— Serguei Oushakine

Canadian Journal of History

"This vibrant collection of fifty short essays on images and objects from over half a millenium of Russian history is a treasure box of small and unexpected delights. The authors—each writing on his or her own specialty—undertake everything from the tsar''s famous royal crown (the cap of Monomakh) to late-twentienth-century advertisements. . . . Picturing Russia is a book both useful and pleasurable for anyone studying (or teaching) European or Russian history."—Cherie Woodworth, Canadian Journal of History/Annales canadiennes d''histoire

— Cherie Woodworth

Journal of Modern History

"Picturing Russia is a landmark in the study of Russian visual culture. . . . The topics covered offer an impressively comprehensive view since they represent the entire span of Russian history. . . . Picturing Russia is an ambitious and important book." —Alison Rowley, Journal of Modern History

— Alison Rowley

Slavonic And East European Review Vol.88 No.4

"Picturing Russia takes the reader on a thought-provoking journey through the evolution of Russian visual culture, and will introduce many to unfamiliar subjects whilst offering fresh interpretations of artistic and cultural landmarks. Above all, it inspires the reader to consider seeing, as much as reading, when next exploring Russian history."—Emma Minns, Slavonic And East European Review Vol.88 No.4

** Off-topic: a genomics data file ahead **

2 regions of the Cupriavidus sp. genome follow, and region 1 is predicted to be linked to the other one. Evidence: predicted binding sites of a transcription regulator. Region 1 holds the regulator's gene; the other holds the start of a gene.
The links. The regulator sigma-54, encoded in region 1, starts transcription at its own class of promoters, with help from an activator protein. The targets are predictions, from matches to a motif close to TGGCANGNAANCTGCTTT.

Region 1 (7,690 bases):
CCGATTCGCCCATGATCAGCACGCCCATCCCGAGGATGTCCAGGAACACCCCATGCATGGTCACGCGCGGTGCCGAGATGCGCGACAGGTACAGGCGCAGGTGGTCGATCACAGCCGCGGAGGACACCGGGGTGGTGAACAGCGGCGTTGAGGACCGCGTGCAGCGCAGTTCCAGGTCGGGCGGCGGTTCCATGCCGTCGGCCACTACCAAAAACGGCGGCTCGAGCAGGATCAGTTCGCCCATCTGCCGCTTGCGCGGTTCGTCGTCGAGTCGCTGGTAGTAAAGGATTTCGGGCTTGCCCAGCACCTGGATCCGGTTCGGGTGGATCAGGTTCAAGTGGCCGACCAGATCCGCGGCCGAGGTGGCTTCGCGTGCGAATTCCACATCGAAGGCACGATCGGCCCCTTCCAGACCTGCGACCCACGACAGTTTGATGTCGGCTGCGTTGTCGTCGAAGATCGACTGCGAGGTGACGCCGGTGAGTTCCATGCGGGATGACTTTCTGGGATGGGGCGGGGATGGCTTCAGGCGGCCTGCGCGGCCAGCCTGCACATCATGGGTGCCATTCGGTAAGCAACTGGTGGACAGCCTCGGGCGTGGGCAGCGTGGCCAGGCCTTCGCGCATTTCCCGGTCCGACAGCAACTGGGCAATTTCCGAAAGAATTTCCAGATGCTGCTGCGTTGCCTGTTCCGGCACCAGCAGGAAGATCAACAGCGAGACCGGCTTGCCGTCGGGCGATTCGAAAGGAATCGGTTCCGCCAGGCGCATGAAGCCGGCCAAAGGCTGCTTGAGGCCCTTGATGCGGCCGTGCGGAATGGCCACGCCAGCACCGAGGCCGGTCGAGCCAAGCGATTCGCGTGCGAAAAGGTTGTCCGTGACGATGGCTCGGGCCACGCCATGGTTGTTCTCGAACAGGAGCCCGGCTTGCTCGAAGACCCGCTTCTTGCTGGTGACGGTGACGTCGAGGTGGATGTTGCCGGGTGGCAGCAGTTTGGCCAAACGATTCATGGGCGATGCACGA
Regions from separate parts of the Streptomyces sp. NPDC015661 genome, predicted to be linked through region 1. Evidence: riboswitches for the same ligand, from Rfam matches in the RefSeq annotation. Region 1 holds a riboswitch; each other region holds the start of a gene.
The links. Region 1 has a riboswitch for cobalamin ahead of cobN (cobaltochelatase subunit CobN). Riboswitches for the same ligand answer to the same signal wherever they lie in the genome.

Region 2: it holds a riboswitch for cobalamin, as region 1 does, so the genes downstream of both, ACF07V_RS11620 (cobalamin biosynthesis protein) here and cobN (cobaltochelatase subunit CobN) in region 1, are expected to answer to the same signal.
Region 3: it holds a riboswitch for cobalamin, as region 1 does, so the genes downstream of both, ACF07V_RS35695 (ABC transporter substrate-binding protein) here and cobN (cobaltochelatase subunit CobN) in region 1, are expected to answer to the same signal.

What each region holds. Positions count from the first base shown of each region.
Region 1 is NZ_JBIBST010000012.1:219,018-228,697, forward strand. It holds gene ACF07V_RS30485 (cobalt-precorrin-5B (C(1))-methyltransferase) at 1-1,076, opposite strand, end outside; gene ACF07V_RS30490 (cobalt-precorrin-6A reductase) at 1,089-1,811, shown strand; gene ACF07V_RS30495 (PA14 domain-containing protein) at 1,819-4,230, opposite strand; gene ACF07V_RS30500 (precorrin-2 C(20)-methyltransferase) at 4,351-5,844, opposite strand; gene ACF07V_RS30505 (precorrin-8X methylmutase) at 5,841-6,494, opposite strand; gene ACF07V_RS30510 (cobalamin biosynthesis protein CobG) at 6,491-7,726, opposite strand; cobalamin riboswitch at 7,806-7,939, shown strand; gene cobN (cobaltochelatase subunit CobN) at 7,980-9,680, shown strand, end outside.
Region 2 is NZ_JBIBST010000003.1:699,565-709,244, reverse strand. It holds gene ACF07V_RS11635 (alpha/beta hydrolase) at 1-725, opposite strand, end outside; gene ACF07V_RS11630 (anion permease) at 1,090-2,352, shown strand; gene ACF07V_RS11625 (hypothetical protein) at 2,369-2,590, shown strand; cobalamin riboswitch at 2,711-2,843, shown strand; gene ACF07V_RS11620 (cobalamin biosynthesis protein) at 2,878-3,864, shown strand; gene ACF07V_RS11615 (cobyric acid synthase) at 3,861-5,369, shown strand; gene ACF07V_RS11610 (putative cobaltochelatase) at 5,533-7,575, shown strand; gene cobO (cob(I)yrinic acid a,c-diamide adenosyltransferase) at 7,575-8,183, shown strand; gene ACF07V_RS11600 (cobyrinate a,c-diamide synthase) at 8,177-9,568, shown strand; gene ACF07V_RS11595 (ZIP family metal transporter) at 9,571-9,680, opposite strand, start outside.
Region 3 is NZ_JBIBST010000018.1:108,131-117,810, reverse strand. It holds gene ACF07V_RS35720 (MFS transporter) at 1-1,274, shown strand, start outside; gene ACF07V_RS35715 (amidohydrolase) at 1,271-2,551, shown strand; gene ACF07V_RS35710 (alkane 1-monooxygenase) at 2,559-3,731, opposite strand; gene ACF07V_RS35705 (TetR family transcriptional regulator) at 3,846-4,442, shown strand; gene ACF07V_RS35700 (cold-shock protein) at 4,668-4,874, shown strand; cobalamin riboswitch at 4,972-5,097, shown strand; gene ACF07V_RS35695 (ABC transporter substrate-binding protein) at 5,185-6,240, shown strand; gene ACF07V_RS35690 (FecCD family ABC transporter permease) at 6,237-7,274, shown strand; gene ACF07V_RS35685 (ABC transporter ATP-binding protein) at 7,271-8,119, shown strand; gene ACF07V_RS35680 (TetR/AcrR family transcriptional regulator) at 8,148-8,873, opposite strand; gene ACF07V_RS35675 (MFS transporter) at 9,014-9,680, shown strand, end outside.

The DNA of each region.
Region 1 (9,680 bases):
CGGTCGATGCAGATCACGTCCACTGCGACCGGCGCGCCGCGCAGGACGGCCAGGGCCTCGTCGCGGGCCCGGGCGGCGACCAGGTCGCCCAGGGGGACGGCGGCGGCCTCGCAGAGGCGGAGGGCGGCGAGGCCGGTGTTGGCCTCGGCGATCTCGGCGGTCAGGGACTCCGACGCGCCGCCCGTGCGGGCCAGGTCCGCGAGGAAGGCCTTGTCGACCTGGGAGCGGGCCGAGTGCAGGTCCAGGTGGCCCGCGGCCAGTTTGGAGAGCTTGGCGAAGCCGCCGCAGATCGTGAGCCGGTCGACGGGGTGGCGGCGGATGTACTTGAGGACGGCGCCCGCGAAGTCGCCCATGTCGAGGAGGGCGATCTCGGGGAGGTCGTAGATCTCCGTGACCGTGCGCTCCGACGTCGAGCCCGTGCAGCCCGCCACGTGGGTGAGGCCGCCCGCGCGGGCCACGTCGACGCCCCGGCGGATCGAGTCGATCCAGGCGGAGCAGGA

— Emma Minns

Jeffrey Brooks

"This book presents a tapestry of images of Russia covering the whole sweep of Russian history. No other volume is quite like this compendium."—Jeffrey Brooks, Johns Hopkins University

John Randolph

"I can't imagine a single Russian studies teacher in the English-speaking world who wouldn't want to have this volume."—John Randolph, University of Illinois at Urbana-Champaign